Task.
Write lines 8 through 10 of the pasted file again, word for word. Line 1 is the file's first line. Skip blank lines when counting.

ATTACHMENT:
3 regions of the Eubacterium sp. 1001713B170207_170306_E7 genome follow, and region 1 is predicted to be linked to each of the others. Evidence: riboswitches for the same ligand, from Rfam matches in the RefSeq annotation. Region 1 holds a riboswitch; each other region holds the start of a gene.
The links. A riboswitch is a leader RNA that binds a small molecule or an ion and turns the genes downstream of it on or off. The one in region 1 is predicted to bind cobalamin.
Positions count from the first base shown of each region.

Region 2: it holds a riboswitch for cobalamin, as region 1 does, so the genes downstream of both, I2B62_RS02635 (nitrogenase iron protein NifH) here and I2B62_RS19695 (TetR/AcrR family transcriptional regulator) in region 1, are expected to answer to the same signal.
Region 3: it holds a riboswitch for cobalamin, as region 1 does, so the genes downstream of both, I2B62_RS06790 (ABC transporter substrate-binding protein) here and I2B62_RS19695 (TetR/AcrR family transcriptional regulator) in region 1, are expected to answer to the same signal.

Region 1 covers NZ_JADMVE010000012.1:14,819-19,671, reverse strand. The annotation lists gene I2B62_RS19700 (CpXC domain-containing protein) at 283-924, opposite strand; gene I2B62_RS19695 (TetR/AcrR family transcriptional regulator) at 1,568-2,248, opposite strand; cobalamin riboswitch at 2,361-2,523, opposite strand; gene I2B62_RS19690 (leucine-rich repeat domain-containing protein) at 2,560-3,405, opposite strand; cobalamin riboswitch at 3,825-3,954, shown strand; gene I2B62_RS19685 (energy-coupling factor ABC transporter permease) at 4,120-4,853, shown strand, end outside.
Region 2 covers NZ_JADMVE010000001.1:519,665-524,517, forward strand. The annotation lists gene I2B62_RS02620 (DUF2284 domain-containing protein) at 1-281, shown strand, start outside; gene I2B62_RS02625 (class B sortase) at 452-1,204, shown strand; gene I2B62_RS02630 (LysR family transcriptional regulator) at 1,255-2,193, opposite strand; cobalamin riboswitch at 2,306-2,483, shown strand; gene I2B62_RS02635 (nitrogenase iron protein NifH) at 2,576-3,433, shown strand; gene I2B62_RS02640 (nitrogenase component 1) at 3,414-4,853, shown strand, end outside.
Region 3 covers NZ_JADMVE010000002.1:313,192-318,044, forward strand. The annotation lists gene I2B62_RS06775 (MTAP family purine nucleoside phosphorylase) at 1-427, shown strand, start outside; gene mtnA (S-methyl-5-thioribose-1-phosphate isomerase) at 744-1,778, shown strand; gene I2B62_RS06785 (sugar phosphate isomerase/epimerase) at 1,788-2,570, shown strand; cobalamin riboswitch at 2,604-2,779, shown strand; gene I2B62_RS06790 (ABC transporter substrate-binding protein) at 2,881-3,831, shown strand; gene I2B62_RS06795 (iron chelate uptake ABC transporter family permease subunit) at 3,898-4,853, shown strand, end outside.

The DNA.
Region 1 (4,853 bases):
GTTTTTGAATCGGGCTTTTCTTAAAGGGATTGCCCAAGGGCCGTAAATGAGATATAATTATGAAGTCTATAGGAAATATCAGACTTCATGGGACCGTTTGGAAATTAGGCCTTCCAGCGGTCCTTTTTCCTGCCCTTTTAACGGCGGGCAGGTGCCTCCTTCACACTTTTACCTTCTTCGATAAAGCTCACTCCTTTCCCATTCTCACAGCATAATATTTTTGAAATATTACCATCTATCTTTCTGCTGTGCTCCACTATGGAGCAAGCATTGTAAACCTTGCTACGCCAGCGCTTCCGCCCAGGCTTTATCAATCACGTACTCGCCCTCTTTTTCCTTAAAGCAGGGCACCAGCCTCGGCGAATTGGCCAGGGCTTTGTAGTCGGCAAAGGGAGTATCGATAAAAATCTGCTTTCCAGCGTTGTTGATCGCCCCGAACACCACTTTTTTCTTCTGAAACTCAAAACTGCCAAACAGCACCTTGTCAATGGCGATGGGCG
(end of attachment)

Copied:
Region 3 covers NZ_JADMVE010000002.1:313,192-318,044, forward strand. The annotation lists gene I2B62_RS06775 (MTAP family purine nucleoside phosphorylase) at 1-427, shown strand, start outside; gene mtnA (S-methyl-5-thioribose-1-phosphate isomerase) at 744-1,778, shown strand; gene I2B62_RS06785 (sugar phosphate isomerase/epimerase) at 1,788-2,570, shown strand; cobalamin riboswitch at 2,604-2,779, shown strand; gene I2B62_RS06790 (ABC transporter substrate-binding protein) at 2,881-3,831, shown strand; gene I2B62_RS06795 (iron chelate uptake ABC transporter family permease subunit) at 3,898-4,853, shown strand, end outside.

The DNA.
Region 1 (4,853 bases):